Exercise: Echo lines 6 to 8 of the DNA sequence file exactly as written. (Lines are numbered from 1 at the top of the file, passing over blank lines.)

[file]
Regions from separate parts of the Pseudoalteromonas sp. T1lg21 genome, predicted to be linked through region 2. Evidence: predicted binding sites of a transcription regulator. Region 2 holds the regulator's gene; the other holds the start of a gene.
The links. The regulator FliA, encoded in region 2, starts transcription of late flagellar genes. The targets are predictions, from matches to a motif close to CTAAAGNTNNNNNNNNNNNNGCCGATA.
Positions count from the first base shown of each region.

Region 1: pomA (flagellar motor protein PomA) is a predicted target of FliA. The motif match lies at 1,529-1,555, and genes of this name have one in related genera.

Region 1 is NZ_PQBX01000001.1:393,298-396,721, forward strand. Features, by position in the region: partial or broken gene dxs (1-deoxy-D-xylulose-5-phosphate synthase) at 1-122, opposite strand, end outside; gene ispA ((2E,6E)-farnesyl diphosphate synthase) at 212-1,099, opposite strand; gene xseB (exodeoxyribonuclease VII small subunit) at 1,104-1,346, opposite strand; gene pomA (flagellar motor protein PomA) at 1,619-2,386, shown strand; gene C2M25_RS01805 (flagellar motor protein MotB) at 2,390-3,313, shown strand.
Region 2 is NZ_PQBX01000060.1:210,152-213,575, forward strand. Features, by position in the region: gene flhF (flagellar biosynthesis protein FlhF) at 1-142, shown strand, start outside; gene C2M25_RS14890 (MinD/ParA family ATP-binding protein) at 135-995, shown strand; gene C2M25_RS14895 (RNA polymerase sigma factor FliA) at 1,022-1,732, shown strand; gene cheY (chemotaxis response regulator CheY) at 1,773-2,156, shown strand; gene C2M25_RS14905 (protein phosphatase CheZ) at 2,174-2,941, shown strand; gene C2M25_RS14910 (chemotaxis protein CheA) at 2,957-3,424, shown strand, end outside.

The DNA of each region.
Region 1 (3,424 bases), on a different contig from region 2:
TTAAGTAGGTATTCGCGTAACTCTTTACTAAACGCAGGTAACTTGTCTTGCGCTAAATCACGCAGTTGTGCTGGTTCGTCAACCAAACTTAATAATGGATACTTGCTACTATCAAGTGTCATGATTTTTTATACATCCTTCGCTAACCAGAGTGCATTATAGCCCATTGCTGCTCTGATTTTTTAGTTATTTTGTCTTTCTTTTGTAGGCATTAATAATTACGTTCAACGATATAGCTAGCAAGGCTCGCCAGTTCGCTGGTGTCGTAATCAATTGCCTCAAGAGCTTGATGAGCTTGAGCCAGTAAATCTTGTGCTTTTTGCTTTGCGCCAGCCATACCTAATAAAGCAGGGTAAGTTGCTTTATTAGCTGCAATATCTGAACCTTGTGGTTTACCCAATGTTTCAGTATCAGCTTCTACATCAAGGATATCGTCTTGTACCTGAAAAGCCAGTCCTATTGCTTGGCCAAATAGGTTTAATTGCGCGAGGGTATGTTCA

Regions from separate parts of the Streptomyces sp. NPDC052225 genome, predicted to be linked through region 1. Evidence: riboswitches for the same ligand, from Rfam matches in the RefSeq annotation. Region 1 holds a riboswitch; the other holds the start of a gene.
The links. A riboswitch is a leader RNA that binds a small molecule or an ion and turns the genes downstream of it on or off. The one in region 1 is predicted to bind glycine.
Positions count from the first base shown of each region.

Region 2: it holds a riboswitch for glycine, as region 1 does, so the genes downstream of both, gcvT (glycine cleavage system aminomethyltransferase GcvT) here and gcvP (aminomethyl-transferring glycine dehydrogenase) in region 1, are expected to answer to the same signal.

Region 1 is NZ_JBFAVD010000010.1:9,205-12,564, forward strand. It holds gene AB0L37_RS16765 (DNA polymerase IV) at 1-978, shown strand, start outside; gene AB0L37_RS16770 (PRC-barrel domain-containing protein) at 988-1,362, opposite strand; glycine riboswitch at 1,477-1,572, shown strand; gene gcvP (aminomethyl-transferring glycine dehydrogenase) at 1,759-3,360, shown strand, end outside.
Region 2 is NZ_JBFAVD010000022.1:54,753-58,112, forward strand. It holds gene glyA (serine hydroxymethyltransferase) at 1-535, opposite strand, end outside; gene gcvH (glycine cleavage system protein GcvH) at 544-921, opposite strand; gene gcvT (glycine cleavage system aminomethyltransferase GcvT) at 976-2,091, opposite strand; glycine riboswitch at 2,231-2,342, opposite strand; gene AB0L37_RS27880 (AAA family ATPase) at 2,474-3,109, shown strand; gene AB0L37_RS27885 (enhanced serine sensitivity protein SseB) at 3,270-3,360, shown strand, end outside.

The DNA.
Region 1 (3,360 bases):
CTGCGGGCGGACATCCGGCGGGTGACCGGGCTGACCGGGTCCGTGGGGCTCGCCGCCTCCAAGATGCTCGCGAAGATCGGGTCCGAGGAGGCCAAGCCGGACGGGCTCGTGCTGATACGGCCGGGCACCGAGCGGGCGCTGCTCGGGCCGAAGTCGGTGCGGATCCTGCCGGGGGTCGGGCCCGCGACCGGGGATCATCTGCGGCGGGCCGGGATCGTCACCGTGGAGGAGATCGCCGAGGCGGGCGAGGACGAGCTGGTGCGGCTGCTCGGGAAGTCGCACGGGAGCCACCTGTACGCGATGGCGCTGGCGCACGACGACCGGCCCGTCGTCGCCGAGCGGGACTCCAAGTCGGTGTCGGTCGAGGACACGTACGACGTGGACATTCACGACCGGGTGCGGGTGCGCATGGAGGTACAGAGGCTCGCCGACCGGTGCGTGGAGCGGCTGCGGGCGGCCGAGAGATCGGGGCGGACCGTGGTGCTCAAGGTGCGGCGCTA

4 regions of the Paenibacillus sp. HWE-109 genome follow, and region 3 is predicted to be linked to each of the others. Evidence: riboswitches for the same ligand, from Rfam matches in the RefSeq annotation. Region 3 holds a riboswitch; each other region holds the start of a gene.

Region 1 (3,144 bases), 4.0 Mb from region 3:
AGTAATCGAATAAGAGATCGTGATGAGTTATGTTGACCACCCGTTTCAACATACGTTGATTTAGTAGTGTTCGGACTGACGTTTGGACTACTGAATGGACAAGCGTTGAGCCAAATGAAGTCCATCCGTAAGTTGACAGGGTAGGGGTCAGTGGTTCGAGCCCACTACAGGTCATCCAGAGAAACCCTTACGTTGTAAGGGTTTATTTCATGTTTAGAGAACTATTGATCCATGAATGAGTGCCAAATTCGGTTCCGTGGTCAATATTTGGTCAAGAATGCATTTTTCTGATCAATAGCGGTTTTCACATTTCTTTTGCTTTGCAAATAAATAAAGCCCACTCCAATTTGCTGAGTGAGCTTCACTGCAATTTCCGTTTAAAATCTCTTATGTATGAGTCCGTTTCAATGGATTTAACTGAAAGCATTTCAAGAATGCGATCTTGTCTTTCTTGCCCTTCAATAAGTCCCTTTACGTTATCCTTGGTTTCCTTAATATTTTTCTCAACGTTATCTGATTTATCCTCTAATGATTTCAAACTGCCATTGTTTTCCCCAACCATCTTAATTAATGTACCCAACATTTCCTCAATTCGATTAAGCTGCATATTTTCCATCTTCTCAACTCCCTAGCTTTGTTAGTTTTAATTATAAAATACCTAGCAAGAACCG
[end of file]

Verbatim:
Region 2 is NZ_PQBX01000060.1:210,152-213,575, forward strand. Features, by position in the region: gene flhF (flagellar biosynthesis protein FlhF) at 1-142, shown strand, start outside; gene C2M25_RS14890 (MinD/ParA family ATP-binding protein) at 135-995, shown strand; gene C2M25_RS14895 (RNA polymerase sigma factor FliA) at 1,022-1,732, shown strand; gene cheY (chemotaxis response regulator CheY) at 1,773-2,156, shown strand; gene C2M25_RS14905 (protein phosphatase CheZ) at 2,174-2,941, shown strand; gene C2M25_RS14910 (chemotaxis protein CheA) at 2,957-3,424, shown strand, end outside.

The DNA of each region.
Region 1 (3,424 bases), on a different contig from region 2: